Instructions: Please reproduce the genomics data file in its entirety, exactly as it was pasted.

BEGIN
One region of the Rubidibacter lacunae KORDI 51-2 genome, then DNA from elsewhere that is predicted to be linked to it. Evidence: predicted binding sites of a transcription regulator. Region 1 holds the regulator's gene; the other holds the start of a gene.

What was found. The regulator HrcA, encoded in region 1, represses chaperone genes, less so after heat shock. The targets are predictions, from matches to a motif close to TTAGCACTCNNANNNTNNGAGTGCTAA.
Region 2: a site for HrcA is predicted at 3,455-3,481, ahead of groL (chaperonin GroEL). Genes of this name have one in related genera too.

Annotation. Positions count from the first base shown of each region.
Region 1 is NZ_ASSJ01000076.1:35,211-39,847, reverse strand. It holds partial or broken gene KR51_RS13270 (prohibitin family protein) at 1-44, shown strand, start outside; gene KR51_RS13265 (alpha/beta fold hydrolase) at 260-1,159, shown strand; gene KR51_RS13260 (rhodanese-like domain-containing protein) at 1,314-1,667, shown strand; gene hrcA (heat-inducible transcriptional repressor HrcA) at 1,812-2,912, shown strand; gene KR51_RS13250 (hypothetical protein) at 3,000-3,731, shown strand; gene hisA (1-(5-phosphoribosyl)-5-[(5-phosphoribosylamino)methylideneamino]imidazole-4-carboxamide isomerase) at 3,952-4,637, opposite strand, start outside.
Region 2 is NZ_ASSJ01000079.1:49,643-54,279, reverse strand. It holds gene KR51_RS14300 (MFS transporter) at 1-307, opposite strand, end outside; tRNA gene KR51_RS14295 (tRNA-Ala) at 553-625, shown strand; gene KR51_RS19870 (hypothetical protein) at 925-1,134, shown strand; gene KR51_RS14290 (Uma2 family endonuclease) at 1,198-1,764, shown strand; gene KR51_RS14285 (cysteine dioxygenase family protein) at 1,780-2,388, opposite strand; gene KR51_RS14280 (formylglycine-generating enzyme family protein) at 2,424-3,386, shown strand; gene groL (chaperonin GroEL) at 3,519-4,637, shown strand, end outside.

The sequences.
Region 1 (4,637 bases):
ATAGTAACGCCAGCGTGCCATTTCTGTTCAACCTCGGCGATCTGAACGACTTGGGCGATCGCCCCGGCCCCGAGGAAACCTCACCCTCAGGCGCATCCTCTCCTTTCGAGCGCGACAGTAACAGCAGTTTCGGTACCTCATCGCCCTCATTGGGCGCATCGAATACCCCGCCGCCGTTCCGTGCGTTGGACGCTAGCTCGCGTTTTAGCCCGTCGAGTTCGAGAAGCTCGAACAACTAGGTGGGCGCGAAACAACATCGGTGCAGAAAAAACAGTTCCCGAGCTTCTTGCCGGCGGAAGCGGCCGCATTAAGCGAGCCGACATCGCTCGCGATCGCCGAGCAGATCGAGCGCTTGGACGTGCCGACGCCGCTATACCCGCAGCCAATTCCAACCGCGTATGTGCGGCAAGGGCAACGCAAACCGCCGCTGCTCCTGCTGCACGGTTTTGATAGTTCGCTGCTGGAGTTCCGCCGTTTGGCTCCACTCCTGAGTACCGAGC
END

One region of the Rubidibacter lacunae KORDI 51-2 genome, then DNA from elsewhere that is predicted to be linked to it. Evidence: predicted binding sites of a transcription regulator. Region 1 holds the regulator's gene; the other holds the start of a gene.

What was found. The regulator HrcA, encoded in region 1, represses chaperone genes, less so after heat shock. The targets are predictions, from matches to a motif close to TTAGCACTCNNANNNTNNGAGTGCTAA.
Region 2: a site for HrcA is predicted at 3,455-3,481, ahead of groL (chaperonin GroEL). Genes of this name have one in related genera too.

Annotation. Positions count from the first base shown of each region.
Region 1 is NZ_ASSJ01000076.1:35,211-39,847, reverse strand. It holds partial or broken gene KR51_RS13270 (prohibitin family protein) at 1-44, shown strand, start outside; gene KR51_RS13265 (alpha/beta fold hydrolase) at 260-1,159, shown strand; gene KR51_RS13260 (rhodanese-like domain-containing protein) at 1,314-1,667, shown strand; gene hrcA (heat-inducible transcriptional repressor HrcA) at 1,812-2,912, shown strand; gene KR51_RS13250 (hypothetical protein) at 3,000-3,731, shown strand; gene hisA (1-(5-phosphoribosyl)-5-[(5-phosphoribosylamino)methylideneamino]imidazole-4-carboxamide isomerase) at 3,952-4,637, opposite strand, start outside.
Region 2 is NZ_ASSJ01000079.1:49,643-54,279, reverse strand. It holds gene KR51_RS14300 (MFS transporter) at 1-307, opposite strand, end outside; tRNA gene KR51_RS14295 (tRNA-Ala) at 553-625, shown strand; gene KR51_RS19870 (hypothetical protein) at 925-1,134, shown strand; gene KR51_RS14290 (Uma2 family endonuclease) at 1,198-1,764, shown strand; gene KR51_RS14285 (cysteine dioxygenase family protein) at 1,780-2,388, opposite strand; gene KR51_RS14280 (formylglycine-generating enzyme family protein) at 2,424-3,386, shown strand; gene groL (chaperonin GroEL) at 3,519-4,637, shown strand, end outside.

The sequences.
Region 1 (4,637 bases):
ATAGTAACGCCAGCGTGCCATTTCTGTTCAACCTCGGCGATCTGAACGACTTGGGCGATCGCCCCGGCCCCGAGGAAACCTCACCCTCAGGCGCATCCTCTCCTTTCGAGCGCGACAGTAACAGCAGTTTCGGTACCTCATCGCCCTCATTGGGCGCATCGAATACCCCGCCGCCGTTCCGTGCGTTGGACGCTAGCTCGCGTTTTAGCCCGTCGAGTTCGAGAAGCTCGAACAACTAGGTGGGCGCGAAACAACATCGGTGCAGAAAAAACAGTTCCCGAGCTTCTTGCCGGCGGAAGCGGCCGCATTAAGCGAGCCGACATCGCTCGCGATCGCCGAGCAGATCGAGCGCTTGGACGTGCCGACGCCGCTATACCCGCAGCCAATTCCAACCGCGTATGTGCGGCAAGGGCAACGCAAACCGCCGCTGCTCCTGCTGCACGGTTTTGATAGTTCGCTGCTGGAGTTCCGCCGTTTGGCTCCACTCCTGAGTACCGAGC